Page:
REPORT AND RECOMMENDATION
LINCOLN D. ALMOND, Magistrate Judge.
Pending before me for a report and recommended disposition (28 U.S.C. § 636(b)(1)(B)) is Defendant's Motion to Dismiss. (Document No. 11). Plaintiff objects. (Document No. 13).
Plaintiff filed this patent infringement action on January 10, 2017. Plaintiff alleges direct infringement in Counts I and III, and indirect infringement in Count II. Defendant argues that Plaintiff's claims are inadequately pled and should be dismissed with prejudice. Defendant also contends that Plaintiff should not be afforded the "lenience" of leave to file an amended complaint because it tried to resolve these pleading deficiencies informally with Plaintiff before filing the instant Motion, and Plaintiff refused to meet and confer or amend. Plaintiff contends that its Complaint adequately pleads plausible claims for infringement and requests that Defendant's Motion to Dismiss be denied or, in the alternative, that any dismissal be without prejudice and with leave to amend.
Historically, patent infringement complaints were generally sparse and conclusory. They were typically drafted in conformity with Form 181 of the Appendix of Forms to the Federal Rules of Civil Procedure. Effective December 1, 2015, the Federal Rules were amended to eliminate Rule 84 and the Appendix of Forms including Form 18. This 2015 amendment has triggered a legal debate as to the current pleading standard for patent infringement claims in the context of the Supreme Court's prior decisions in Ashcroft v. Iqbal, 556 U.S. 662 (2009) and Bell Atl. Corp. v. Twombly, 550 U.S. 544 (2007). To my knowledge, neither the First Circuit nor this District have yet weighed in on this debate.
On January 19, 2017, District Judge Allison Burroughs of the District of Massachusetts considered this issue and held that "the Twombly/Iqbal standard is the correct standard for reviewing" a patent infringement claim. See Rampage LLC v. Global Graphics SE, C.A. No. 16-CV-10691-ADB, 2017 WL 239328, *2 (D. Mass. Jan. 19, 2017). She observed that "[t]he vast majority of district courts that have considered cases filed after the elimination of Form 18 agree that `a form that no longer exists can no longer control.'" Id. She also persuasively reasoned that applying the Twombly/Iqbal standard promotes uniformity and that relying "on a now-abrogated form would only cause confusion and inconsistency." Id. In Ashcroft v. Iqbal, 556 U.S. 662, 884 (2009), the Supreme Court clarified that its prior holding in Twombly was not limited to antitrust cases and "expounded the pleading standard for `all civil actions.'" This Court has found no basis in Supreme Court or First Circuit precedent to treat patent infringement cases differently from other cases in terms of Rule 8 and the applicability of the Twombly/Iqbal pleading requirements.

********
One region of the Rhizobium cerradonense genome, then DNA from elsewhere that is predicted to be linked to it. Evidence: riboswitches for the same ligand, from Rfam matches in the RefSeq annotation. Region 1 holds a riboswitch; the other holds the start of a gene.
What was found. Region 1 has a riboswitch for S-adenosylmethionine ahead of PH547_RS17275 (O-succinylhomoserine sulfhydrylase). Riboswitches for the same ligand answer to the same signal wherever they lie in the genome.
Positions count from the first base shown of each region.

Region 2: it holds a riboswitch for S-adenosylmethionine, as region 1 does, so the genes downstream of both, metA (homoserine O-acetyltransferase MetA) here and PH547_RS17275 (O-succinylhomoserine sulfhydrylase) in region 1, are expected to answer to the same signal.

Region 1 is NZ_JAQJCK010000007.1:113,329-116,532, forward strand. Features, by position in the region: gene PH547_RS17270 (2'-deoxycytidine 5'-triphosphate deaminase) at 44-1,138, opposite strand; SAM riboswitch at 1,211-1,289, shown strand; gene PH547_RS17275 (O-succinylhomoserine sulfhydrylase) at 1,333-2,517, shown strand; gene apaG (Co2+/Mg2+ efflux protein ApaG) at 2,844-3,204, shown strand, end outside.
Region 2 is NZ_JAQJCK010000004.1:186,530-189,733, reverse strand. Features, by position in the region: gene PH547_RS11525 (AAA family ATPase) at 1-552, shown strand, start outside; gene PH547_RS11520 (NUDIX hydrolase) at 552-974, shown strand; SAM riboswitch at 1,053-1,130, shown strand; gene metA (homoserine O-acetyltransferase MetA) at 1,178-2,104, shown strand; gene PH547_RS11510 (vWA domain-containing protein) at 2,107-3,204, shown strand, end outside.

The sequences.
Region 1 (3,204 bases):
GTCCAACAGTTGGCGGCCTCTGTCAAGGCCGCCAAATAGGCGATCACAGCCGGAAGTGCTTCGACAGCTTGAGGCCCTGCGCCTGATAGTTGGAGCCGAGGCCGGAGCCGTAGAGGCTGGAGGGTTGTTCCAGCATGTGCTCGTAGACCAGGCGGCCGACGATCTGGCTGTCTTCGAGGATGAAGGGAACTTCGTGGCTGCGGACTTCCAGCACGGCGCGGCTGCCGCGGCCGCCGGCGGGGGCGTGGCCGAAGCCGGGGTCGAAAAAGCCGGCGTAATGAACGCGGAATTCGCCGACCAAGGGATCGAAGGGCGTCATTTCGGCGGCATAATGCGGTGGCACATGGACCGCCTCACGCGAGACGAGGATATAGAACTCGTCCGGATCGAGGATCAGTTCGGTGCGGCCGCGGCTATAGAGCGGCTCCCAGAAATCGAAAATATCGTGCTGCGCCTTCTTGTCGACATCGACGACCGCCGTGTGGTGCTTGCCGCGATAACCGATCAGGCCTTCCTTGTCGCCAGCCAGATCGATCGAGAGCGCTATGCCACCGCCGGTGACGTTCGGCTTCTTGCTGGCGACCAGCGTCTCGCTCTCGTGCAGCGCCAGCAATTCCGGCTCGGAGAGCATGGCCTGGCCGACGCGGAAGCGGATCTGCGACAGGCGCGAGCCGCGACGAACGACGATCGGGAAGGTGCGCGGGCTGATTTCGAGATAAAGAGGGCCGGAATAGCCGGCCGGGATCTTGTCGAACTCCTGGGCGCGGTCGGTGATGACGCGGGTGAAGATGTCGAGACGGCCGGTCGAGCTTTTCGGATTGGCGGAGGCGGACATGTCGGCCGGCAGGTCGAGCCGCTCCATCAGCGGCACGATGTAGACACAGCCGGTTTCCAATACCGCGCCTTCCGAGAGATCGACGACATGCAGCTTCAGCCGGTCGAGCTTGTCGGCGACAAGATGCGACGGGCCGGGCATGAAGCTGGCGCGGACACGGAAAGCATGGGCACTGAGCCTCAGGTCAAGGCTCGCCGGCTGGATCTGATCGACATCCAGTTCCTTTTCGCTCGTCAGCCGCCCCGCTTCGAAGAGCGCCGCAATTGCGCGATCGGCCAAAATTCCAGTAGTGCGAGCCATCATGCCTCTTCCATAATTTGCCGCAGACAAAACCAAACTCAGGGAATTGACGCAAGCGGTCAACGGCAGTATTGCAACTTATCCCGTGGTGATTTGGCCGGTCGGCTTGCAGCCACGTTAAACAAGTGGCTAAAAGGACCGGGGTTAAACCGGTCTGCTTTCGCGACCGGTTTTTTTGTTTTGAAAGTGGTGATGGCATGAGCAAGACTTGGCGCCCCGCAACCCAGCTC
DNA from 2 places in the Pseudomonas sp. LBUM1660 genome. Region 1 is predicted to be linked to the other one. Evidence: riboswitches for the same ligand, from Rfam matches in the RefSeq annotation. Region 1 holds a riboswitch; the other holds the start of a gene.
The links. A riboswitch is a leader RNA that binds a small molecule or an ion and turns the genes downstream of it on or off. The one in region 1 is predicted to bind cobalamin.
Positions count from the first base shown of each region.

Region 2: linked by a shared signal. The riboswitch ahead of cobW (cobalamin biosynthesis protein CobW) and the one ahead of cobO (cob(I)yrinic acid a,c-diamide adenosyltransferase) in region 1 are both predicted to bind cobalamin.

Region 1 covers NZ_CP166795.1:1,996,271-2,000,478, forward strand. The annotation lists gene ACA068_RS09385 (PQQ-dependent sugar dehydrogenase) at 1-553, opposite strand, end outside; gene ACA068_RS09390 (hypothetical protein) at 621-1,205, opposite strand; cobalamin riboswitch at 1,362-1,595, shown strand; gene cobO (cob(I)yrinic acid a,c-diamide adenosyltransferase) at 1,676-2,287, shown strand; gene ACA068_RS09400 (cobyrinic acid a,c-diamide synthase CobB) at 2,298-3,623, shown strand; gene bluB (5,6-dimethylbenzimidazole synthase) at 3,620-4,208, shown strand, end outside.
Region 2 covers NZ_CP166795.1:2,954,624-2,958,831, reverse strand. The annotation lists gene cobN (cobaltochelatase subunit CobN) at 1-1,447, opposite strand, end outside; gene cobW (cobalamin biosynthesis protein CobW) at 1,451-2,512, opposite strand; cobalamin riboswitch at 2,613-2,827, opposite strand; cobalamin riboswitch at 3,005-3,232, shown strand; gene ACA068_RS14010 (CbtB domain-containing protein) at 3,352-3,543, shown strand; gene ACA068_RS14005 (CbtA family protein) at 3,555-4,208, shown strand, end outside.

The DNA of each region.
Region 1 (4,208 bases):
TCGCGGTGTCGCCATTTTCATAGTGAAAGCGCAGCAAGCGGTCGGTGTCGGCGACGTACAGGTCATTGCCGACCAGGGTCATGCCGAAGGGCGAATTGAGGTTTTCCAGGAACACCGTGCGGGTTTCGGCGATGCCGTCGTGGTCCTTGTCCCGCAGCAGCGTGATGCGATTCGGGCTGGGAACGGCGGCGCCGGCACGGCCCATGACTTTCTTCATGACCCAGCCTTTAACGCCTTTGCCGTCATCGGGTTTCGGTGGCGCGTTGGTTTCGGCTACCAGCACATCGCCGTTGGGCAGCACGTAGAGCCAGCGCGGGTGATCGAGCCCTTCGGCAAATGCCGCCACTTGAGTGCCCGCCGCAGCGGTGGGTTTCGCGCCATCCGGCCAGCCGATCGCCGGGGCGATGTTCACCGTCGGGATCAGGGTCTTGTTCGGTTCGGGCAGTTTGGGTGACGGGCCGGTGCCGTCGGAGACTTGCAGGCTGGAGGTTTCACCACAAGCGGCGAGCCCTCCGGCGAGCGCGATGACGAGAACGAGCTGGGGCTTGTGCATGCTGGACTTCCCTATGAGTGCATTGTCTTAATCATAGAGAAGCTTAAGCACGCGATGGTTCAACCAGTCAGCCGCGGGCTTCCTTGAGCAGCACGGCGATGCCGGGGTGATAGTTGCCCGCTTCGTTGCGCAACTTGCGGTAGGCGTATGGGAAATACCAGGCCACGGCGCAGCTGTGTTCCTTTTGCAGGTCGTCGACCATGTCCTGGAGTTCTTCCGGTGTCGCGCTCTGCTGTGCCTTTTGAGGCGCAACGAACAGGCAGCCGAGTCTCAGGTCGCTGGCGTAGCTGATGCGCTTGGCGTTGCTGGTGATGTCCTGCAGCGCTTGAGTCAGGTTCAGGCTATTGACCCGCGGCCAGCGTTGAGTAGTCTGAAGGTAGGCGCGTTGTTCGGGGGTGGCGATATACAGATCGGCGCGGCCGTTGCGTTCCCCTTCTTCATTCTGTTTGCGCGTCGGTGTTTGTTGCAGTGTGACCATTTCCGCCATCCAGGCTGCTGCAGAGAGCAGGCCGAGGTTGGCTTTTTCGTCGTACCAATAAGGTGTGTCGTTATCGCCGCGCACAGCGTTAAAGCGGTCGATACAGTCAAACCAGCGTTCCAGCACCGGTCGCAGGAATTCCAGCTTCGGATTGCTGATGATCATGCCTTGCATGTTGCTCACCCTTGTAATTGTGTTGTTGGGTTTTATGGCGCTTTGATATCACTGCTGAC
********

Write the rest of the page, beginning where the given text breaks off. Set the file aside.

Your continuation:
Thus, considering Defendant's Rule 12(b)(6) Motion, the Court must accept as true all allegations in the Complaint and draw all reasonable inferences in Plaintiff's favor. Aulson v. Blanchard, 83 F.3d 1, 3 (1st Cir. 1996). The Supreme Court restated the review standard as follows: "[o]nce a claim has been stated adequately, it may be supported by showing any sets of facts consistent with the allegations in the complaint." Bell Atl. Corp. v. Twombly, 550 U.S. 544, 546 (2007). Since Twombly, the Supreme Court further refined its requirements in Ashcroft v. Iqbal:
To survive a motion to dismiss, a complaint must contain sufficient factual matter, accepted as true, to "state a claim to relief that is plausible on its face." A claim has facial plausibility when the plaintiff pleads factual content that allows the court to draw the reasonable inference that the defendant is liable for the misconduct alleged. The plausibility standard is not akin to a "probability requirement," but it asks for more than a sheer possibility that a defendant has acted unlawfully.
556 U.S. 662, 663 (2009). In applying this standard to facts as pled in a complaint, the First Circuit recommends what it calls "a two-step pavane." Rodriguez-Reyes v. Molina-Rodriguez, 711 F.3d 49, 53 (1st Cir. 2013). The Court must first identify and disregard the complaint's conclusory legal allegations, and then determine whether or not the remaining factual allegations state a plausible claim to relief. Id.
After reviewing Plaintiff's Complaint, it plainly identifies the parties, the asserted patents, the accused products, and the patent claims allegedly infringed. As to the allegedly infringed claims, the Complaint essentially lifts the applicable claim language directly from the respective patents and baldly asserts that the accused products meet "all the limitations" of the claim. The Complaint does not include any particular factual allegations concerning the presence of any claim limitation in an accused product.2 After stripping away the conclusory legal allegations, the Complaint is bare on facts, and such facts are not sufficient to state a plausible claim for relief.
Accordingly, I recommend that Defendant's Motion to Dismiss (Document No. 11) be GRANTED. However, I also recommend that it be GRANTED without prejudice and with leave to amend within thirty days. Defendant has not shown any prejudice or bad faith conduct that might support denial of leave to amend at this early stage.
Any objection to this Report and Recommendation must be specific and must be filed with the Clerk of the Court within fourteen days of its receipt. See Fed. R. Civ. P. 72(b); LR Cv 72. Failure to file specific objections in a timely manner constitutes waiver of the right to review by the District Court and the right to appeal the District Court's decision. See United States v. Valencia-Copete, 792 F.2d 4, 6 (1st Cir. 1986); Park Motor Mart, Inc. v. Ford Motor Co., 616 F.2d 603, 605 (1st Cir. 1980).